New Approaches to Reduction of Computational Complexity in Signal Processing Systems

  • Thomas A. Kriz
Part of the NATO Conference Series book series (NATOCS, volume 5)


Mathematically, most computer-implemented signal processing activity can be represented as discrete form matrix-vector multiply or matrix inversion processes, wherein the matrix structure exhibits some form of symmetry with regard to a repetitious arrangement of elements in it. A direct computation approach to the implementation of these discrete mathematical processes, which ignores the nature of the symmetries, would require respectively O(n2) and O(n3) multiply operations for an n-order system. On the other hand, if one exploits the form of the matrix symmetry in the problem, it becomes possible to define partitioned solution approaches that significantly reduce the level of computation for these processes. Two well-known examples of such an exploitation are the use of the fast Fourier transform (FFT) method in implementing the generation of a discrete Fourier spectrum with O(n log2 n) multiply operations and the use of the Levinson recursive method in the solution of the Toeplitz equation problem with O(n2) multiply operations.


Fast Fourier Transform Computation Load Chinese Remainder Theorem Fermat Number Convolution Process 
These keywords were added by machine and not by the authors. This process is experimental and the keywords may be updated as the learning algorithm improves.


Unable to display preview. Download preview PDF.

Unable to display preview. Download preview PDF.


  1. [1]
    Pollard, J. M. “The Fast Fourier Transform in a Finite Field,” Mathematics of Computation, Vol. 25, pp. 365–374, April 1971.CrossRefGoogle Scholar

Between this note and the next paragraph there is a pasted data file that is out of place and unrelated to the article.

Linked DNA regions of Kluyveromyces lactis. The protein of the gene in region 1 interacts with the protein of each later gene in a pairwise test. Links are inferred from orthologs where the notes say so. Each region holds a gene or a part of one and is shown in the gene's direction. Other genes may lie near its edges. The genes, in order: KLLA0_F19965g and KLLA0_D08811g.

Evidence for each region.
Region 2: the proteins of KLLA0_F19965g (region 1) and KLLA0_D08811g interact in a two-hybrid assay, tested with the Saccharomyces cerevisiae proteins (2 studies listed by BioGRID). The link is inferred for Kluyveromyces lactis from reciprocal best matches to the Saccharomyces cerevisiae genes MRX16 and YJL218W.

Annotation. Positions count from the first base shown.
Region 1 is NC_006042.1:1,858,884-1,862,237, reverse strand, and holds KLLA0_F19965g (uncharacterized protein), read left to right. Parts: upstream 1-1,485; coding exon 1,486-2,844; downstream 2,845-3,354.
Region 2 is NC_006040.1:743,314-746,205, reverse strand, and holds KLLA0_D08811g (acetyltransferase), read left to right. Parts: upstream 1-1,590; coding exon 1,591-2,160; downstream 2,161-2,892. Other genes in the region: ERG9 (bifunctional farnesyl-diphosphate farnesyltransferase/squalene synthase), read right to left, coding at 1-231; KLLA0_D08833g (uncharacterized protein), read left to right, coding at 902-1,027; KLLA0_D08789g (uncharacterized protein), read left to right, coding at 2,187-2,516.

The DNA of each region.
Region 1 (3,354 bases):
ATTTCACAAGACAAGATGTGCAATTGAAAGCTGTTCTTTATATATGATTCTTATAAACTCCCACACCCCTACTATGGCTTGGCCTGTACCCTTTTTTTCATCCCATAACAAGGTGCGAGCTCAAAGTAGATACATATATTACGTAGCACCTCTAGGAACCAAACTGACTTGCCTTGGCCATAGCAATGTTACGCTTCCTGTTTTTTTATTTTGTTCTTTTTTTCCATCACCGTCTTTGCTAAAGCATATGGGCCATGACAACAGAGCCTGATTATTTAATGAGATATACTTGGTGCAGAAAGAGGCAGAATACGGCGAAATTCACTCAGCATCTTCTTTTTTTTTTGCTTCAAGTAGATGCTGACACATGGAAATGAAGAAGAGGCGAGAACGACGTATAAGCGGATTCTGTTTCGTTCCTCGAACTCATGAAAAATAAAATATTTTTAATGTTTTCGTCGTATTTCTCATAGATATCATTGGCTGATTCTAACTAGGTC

2. [2]
    Rader, C. M. “Discrete Convolution via Mersenne Transforms,” IEEE Transactions on Computations, Vol. C-21, pp. 1269–1273, December 1972.CrossRefGoogle Scholar
  3. [3]
    Agerwal, R. C. and Burrus, C. S. “Fast Convolution Using Fermat Number Transforms with Applications to Digital Filtering,” IEEE Transactions on Acoustics, Speech, and Signal Processing, Vol. ASSP-22, pp. 87–97, April 1974.CrossRefGoogle Scholar
  4. [4]
    Reed I. S. and Truong, T. K. “The Use of Finite Fields to Compute Convolutions,” IEEE Transactions on Information Theory, Vol, IT-21, pp. 208–213, March 1975.CrossRefGoogle Scholar
  5. [5]
    Winograd, S. “The Effects of a Field of Constants on the Number of Mulitplications,” Proceedings of the 16th Symposium on Foundations of Computer Science, pp, 1–2, 1975.Google Scholar
  6. [6]
    Winograd, S. “On Computing the Discrete Fourier Transform,” Proceeding of the National Academy of Sciences (USA), Vol. 73, pp. 1005–1006, April 1976.CrossRefGoogle Scholar
  7. [7]
    Nussbaumer, H. “Complex Convolution via Fermat Number Transforms,” IBM Journal of Research and Development, Vol. 20, pp. 282–284, May 1976.CrossRefGoogle Scholar

Copyright information

© Springer Science+Business Media New York 1978

Authors and Affiliations

  • Thomas A. Kriz
    • 1
  1. 1.IBM Federal Systems DivisionOwegoUSA

Personalised recommendations